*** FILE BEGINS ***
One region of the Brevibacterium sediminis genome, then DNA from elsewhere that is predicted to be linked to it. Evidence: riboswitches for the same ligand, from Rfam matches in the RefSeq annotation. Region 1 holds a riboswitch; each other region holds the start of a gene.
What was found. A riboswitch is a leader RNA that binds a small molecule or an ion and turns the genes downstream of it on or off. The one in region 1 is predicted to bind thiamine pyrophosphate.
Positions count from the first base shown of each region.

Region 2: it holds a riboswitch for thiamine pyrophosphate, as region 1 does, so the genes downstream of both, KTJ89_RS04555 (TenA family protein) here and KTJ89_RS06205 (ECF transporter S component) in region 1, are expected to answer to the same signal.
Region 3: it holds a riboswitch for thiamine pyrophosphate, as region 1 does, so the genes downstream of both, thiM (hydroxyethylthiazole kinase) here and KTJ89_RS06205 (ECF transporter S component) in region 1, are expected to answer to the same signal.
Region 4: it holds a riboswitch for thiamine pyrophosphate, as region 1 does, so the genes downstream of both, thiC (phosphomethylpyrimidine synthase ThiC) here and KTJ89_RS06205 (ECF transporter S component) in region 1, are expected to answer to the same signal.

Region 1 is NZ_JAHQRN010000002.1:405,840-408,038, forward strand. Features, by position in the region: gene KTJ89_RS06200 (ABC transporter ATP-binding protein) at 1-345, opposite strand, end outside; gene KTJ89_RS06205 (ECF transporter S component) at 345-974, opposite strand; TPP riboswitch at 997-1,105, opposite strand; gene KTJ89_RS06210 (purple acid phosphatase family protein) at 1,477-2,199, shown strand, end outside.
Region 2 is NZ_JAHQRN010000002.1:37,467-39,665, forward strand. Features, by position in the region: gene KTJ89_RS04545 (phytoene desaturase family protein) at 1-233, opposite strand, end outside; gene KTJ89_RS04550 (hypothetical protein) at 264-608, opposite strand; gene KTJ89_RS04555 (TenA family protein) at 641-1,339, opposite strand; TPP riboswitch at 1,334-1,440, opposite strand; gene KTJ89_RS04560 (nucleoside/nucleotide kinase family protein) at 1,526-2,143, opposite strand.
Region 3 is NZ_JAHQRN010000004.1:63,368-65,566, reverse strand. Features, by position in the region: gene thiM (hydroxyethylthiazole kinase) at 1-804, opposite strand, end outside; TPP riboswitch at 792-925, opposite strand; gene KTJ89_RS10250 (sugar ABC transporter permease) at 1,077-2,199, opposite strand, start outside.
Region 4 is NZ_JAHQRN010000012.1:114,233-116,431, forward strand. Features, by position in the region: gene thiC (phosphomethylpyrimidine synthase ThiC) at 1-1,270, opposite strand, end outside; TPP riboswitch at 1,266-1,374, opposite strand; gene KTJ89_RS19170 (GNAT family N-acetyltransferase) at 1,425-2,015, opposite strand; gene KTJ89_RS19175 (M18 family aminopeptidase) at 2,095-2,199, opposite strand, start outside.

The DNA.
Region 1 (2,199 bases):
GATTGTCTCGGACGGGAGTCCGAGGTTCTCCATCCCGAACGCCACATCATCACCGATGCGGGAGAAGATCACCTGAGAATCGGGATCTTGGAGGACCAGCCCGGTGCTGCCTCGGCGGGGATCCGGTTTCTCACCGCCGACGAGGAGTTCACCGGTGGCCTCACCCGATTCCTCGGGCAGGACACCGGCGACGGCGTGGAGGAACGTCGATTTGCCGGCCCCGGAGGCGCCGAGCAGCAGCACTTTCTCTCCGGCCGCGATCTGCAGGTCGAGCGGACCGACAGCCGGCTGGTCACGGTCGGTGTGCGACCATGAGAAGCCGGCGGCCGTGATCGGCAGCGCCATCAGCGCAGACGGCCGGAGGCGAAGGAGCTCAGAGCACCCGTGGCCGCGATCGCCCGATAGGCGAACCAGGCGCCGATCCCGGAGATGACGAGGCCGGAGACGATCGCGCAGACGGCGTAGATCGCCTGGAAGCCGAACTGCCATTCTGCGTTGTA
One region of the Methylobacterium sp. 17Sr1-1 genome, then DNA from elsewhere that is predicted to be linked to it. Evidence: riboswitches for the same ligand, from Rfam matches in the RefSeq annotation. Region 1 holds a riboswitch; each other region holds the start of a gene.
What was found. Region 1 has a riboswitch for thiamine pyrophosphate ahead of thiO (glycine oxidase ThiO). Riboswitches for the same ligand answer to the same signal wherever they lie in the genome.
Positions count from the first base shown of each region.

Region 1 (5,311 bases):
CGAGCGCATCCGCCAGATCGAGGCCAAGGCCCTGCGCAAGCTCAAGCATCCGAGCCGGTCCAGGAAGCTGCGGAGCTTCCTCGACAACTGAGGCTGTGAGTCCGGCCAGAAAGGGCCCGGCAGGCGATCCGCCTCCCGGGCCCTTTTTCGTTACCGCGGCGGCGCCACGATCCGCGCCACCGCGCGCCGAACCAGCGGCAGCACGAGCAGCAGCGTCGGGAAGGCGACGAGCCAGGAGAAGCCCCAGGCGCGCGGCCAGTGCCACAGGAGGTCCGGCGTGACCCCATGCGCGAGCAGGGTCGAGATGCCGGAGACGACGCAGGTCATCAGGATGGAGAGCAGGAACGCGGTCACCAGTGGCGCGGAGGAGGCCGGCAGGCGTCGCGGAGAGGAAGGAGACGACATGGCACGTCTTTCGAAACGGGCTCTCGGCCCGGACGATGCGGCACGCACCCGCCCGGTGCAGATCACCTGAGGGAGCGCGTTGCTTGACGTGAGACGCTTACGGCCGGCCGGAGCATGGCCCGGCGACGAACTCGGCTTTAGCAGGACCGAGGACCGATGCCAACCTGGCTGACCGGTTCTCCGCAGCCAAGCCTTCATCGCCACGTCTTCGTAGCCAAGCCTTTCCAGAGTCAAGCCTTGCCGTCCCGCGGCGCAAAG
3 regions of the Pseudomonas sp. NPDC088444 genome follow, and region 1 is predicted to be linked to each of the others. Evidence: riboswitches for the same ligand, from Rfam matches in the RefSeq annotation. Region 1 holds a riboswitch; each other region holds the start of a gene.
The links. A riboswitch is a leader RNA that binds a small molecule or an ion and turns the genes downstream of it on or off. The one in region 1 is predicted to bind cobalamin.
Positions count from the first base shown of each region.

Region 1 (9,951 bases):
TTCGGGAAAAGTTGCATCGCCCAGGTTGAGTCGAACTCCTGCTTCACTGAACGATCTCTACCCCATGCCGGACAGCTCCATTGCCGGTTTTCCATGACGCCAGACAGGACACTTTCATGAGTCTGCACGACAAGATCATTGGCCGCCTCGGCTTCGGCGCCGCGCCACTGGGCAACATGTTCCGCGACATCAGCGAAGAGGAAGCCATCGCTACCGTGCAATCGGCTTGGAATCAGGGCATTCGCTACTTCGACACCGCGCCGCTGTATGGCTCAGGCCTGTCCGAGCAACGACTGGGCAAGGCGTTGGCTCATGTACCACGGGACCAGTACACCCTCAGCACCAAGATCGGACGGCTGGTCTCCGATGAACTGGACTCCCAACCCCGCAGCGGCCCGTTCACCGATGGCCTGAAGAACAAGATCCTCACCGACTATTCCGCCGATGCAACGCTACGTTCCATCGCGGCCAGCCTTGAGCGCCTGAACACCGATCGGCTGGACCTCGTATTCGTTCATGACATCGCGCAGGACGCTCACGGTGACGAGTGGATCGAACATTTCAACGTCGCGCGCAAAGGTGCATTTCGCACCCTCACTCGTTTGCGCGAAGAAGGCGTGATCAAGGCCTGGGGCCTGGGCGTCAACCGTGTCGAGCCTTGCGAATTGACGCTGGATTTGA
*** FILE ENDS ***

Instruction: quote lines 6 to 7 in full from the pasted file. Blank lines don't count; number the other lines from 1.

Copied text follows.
Region 4: it holds a riboswitch for thiamine pyrophosphate, as region 1 does, so the genes downstream of both, thiC (phosphomethylpyrimidine synthase ThiC) here and KTJ89_RS06205 (ECF transporter S component) in region 1, are expected to answer to the same signal.

Region 1 is NZ_JAHQRN010000002.1:405,840-408,038, forward strand. Features, by position in the region: gene KTJ89_RS06200 (ABC transporter ATP-binding protein) at 1-345, opposite strand, end outside; gene KTJ89_RS06205 (ECF transporter S component) at 345-974, opposite strand; TPP riboswitch at 997-1,105, opposite strand; gene KTJ89_RS06210 (purple acid phosphatase family protein) at 1,477-2,199, shown strand, end outside.